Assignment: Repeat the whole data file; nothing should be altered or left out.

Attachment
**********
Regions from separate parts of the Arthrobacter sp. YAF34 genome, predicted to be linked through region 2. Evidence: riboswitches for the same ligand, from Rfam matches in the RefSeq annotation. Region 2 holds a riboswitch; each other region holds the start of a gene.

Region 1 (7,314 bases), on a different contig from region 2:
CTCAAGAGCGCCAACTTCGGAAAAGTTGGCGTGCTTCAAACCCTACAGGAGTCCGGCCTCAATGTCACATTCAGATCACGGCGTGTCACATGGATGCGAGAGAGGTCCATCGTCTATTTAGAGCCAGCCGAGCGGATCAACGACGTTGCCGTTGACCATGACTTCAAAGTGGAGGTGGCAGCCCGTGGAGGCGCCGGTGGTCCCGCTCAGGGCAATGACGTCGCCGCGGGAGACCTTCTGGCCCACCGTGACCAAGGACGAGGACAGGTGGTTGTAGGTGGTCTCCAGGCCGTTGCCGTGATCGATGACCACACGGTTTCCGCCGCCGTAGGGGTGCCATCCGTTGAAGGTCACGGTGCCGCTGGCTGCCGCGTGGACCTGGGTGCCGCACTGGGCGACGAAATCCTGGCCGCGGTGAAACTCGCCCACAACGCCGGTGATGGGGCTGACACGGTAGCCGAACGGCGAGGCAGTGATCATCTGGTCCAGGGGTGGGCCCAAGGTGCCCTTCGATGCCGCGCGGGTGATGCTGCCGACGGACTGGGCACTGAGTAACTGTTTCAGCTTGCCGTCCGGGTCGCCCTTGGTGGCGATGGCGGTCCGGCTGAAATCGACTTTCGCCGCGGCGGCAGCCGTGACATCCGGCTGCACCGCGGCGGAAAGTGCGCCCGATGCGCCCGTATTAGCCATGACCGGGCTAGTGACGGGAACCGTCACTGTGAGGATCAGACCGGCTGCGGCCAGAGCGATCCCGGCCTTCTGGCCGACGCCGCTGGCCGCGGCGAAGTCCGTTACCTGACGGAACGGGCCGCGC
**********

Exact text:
Regions from separate parts of the Arthrobacter sp. YAF34 genome, predicted to be linked through region 2. Evidence: riboswitches for the same ligand, from Rfam matches in the RefSeq annotation. Region 2 holds a riboswitch; each other region holds the start of a gene.

Region 1 (7,314 bases), on a different contig from region 2:
CTCAAGAGCGCCAACTTCGGAAAAGTTGGCGTGCTTCAAACCCTACAGGAGTCCGGCCTCAATGTCACATTCAGATCACGGCGTGTCACATGGATGCGAGAGAGGTCCATCGTCTATTTAGAGCCAGCCGAGCGGATCAACGACGTTGCCGTTGACCATGACTTCAAAGTGGAGGTGGCAGCCCGTGGAGGCGCCGGTGGTCCCGCTCAGGGCAATGACGTCGCCGCGGGAGACCTTCTGGCCCACCGTGACCAAGGACGAGGACAGGTGGTTGTAGGTGGTCTCCAGGCCGTTGCCGTGATCGATGACCACACGGTTTCCGCCGCCGTAGGGGTGCCATCCGTTGAAGGTCACGGTGCCGCTGGCTGCCGCGTGGACCTGGGTGCCGCACTGGGCGACGAAATCCTGGCCGCGGTGAAACTCGCCCACAACGCCGGTGATGGGGCTGACACGGTAGCCGAACGGCGAGGCAGTGATCATCTGGTCCAGGGGTGGGCCCAAGGTGCCCTTCGATGCCGCGCGGGTGATGCTGCCGACGGACTGGGCACTGAGTAACTGTTTCAGCTTGCCGTCCGGGTCGCCCTTGGTGGCGATGGCGGTCCGGCTGAAATCGACTTTCGCCGCGGCGGCAGCCGTGACATCCGGCTGCACCGCGGCGGAAAGTGCGCCCGATGCGCCCGTATTAGCCATGACCGGGCTAGTGACGGGAACCGTCACTGTGAGGATCAGACCGGCTGCGGCCAGAGCGATCCCGGCCTTCTGGCCGACGCCGCTGGCCGCGGCGAAGTCCGTTACCTGACGGAACGGGCCGCGC